Here she is learning the fine art of seam ripping.  Excuse the state of the office, we made an event out of it and there were snacks required and breaks for doodling on paper and so forth.   Once the top was almost complete I had her try it on.  As you can imagine, a project that was cut out one summer and then sewn together the following spring may not exactly fit properly.  Obviously she'd grown and the top had now become a 'belly top'.  She was thrilled, I was not.  This was an opportunity however to learn another important skill.  How to deviate from a pattern and make things up as you go along.  Like I explained to her, once you know what you're doing (sort of) you can change things.  It doesn't have to be exactly like the pattern says.  That way you'll always have something completely unique and even if someone else makes the exact same thing with the exact same supplies, yours will be different.  I added a six inch ruffle to the bottom of the top and it turned out great.

When we were shopping for the fabric she insisted on purchasing large fuchsia gems to sew onto the top.  I thought it was a horrid idea, but let her buy them because she was being creative.  What do you know, her idea was a good one.  I think the jewels look great and I'm so proud to have worked together with her to pass down a family tradition that seems to be falling by the wayside nowadays.

Evolution of an Office Pt. 1

I've been away from the blog for so long you'd think I wasn't working on anything.  Nothing could be further from the truth. I've been working on lots of different projects.  The problem is that I haven't yet finished anything to a standard that I want to share it.  I've been removing wallpaper, tiling, patching drywall, painting, sewing, cleaning out and building.  Today I decided I'll share part of the transformation of my upstairs office.  The picture above is what the office looks like now.  If you're thinking to yourself  'That's not really all that exciting'.  Have a look at how the room started out...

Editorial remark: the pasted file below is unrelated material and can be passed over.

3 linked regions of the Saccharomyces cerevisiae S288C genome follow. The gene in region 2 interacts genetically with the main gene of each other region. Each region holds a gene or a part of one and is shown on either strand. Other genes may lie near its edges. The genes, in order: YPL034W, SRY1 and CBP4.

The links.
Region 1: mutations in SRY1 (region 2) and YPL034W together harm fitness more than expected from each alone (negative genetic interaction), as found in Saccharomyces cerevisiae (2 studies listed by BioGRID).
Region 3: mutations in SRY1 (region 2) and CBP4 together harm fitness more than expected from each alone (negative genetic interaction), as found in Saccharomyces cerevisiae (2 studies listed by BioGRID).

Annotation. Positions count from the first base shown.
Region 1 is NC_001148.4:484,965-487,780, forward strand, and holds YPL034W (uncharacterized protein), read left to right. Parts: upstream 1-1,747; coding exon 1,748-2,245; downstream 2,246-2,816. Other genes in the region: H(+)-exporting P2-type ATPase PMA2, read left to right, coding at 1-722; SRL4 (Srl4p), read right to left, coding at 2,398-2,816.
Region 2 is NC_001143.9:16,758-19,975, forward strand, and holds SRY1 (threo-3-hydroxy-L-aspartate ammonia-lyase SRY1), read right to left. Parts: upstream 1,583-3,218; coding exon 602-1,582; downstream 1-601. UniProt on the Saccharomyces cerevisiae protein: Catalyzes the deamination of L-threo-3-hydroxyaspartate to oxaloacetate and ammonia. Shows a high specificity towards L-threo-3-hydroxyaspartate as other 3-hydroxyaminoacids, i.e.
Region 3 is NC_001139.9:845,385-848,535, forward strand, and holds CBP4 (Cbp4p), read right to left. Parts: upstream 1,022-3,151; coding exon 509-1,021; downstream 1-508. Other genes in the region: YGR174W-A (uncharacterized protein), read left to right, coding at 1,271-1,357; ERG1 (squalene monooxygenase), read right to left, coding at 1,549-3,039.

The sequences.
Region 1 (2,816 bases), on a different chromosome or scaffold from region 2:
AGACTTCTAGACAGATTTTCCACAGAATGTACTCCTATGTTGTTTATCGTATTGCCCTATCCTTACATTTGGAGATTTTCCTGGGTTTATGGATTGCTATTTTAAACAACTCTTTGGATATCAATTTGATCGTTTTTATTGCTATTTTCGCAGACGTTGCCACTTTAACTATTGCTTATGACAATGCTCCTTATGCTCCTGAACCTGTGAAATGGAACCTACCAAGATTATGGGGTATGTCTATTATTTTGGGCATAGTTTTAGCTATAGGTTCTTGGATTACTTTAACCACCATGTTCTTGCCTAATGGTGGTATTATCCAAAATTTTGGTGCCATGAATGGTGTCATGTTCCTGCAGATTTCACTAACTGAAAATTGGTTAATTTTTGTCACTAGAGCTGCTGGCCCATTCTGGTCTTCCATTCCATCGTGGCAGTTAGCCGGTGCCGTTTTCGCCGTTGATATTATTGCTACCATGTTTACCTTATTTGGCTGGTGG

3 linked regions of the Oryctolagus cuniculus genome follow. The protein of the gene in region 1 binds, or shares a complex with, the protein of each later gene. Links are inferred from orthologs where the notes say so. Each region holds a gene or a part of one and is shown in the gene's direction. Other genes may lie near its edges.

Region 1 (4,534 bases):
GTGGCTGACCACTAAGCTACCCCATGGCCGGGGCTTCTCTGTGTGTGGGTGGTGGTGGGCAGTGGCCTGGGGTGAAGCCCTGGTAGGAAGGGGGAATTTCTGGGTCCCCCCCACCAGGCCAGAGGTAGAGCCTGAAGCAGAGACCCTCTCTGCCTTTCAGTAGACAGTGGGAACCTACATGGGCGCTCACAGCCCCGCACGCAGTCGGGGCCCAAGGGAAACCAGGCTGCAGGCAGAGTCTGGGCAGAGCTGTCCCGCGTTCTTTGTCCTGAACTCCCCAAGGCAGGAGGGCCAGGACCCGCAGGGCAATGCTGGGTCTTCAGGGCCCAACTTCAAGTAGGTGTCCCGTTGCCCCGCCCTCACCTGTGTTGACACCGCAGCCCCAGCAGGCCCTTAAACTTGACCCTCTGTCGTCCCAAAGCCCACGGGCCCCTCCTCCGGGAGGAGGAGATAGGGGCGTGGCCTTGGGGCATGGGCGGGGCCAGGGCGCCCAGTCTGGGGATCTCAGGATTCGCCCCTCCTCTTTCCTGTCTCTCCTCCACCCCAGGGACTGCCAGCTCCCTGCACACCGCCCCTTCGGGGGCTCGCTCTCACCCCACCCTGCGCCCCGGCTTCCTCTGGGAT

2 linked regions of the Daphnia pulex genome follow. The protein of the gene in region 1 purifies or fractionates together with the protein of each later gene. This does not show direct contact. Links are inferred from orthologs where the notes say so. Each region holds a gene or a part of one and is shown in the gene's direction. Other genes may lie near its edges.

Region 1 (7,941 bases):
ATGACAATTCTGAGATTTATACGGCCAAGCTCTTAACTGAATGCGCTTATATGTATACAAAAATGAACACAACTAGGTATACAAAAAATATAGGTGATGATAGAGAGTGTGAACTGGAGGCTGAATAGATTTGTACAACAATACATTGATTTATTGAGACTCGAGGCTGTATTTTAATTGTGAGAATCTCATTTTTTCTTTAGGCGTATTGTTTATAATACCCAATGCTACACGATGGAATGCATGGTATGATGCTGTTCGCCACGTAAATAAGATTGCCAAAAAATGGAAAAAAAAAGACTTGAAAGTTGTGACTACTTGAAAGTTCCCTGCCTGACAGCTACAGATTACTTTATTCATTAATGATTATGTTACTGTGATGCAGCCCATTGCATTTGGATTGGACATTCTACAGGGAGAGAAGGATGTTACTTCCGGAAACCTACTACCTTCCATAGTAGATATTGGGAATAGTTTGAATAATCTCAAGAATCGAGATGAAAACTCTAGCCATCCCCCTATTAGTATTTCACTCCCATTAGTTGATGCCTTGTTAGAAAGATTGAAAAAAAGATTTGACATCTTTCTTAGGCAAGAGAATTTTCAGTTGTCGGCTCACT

This is what it looked like shortly before I moved in. Wall to wall pink shag carpet, wallpaper on all four walls that was stained and yellowing.  None of the stuff in the room is mine but that doesn't mean that I did much better.  Here's what it looked like after I moved in but before I started working...

Granted, there was a short period of time between those two photos where I'd totally cleaned out the room and it was used as a guest bedroom.  It had an antique 3/4 rope bed, two bedside tables and a chest at the end of the bed.  I never got a picture of that, unfortunately.  Here's what it looked like as I was working on the transformation...

I've removed the carpet to reveal the hardwood floor and the wallpaper is gone, leaving only the lovely purple paint that had been underneath.  The walls were in terrible shape and needed a ton of patch work.  I'm not sure what I dislike more, removing wallpaper or patching drywall.  It's not so much the patching that I hate, it's the sanding afterwords.

Once the walls were prepped I painted them with Boomerang's latex, pearl finish recycled paint in what I think is called 'Stone Grey'.  I'm not sure since the colour isn't listed on their website.  The paint was beautiful to work with, nice and thick and covered really well.  If you're not familiar with Boomerang, they basically take recovered domestic paint and stains (aka leftovers) and mix them together to create uniform colours that you can buy super cheap.  I think some colours may be better than others as I used another of their paints in my hallway and stairs and it was a lot more runny and splattered all over.  I also primed and painted all the wood moldings in the room white and removed the door.

I'm not yet ready to share a full view of the room.  I still have to get rid of two large bookcases along one wall, including all the books they currently hold, slipcover two client chairs and get photographs printed and framed for the walls.  Also, I need to somehow get rid of the carpet tape residue that just will not come off the hardwood, finish inside the closet for office storage and repaint the closet door.